The Occupational Safety and Health Administration Cincinnati Area Office cited Monroe, Ohio-based Central Ready Mix, LLC for 10 serious safety violations after an employee at the company’s Middletown, Ohio, plant was fatally engulfed while breaking fly ash clumps clogging a silo. After attempts to dislodge clumps with a metal bar and air hose failed, OSHA officials note, the employee climbed into the silo, without a harness and lanyard, and devoted several hours to clearing the vessel before being engulfed.
The citations involve several violations of OSHA’s confined space permit entry requirements, including failing to evaluate a workplace for permit-required confined spaces; develop a written permit space entry program, including signage; create measures to prevent unauthorized entry; provide necessary equipment; train workers on procedures; and, develop a permit issuance system and procedures for summoning rescue and emergency services. Other violations include failing to ensure workers use harnesses with retrieval lines attached; address unsafe catwalks; correct an unguarded floor hole in the silo catwalk; and, use flexible electrical cords properly. Proposed fines total $55,800.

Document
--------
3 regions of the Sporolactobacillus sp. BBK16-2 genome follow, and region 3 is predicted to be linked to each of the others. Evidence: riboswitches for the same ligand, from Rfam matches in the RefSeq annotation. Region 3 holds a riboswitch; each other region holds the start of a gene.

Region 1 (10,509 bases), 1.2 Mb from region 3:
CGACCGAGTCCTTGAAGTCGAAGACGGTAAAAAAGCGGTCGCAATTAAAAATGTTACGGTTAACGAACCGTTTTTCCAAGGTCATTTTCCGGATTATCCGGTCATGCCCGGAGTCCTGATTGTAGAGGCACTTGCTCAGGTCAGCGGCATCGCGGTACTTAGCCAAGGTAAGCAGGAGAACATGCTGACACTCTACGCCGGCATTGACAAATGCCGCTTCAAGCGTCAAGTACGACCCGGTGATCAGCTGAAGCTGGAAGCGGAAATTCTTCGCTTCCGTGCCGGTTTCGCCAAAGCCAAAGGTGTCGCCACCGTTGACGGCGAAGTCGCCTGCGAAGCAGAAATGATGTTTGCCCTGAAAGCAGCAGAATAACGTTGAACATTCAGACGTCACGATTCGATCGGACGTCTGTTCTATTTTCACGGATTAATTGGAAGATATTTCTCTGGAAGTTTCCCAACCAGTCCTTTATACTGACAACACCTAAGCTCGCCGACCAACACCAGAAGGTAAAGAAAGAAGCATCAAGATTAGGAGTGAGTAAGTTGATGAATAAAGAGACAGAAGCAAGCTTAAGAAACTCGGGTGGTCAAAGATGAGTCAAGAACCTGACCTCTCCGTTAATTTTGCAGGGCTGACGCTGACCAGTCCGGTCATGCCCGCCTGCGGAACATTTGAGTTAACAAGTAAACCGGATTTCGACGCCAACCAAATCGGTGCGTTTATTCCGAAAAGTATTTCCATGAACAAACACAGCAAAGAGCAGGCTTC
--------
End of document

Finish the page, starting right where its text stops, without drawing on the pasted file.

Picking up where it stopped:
“Engulfment is one of the six major hazards present in silo-type storage facilities. Employers can’t be assured that entries into a silo without incident will occur,” said OSHA Area Director Bill Wilkerson. “This was a terrible, preventable tragedy that underscores the importance of complying with safety precautions, such as using harnesses and lanyards. Employers are responsible for identifying hazards and ensuring workers follow proper procedures to prevent injury or death.”
OSHA’s permit-required confined space standard establishes procedures to protect workers who must enter, work in or exit spaces with configurations that hinder their activities. The configurations of such spaces may increase workers’ exposure to entrapment, engulfment and/or hazardous atmospheric conditions, which can lead to serious physical injury, illness or death.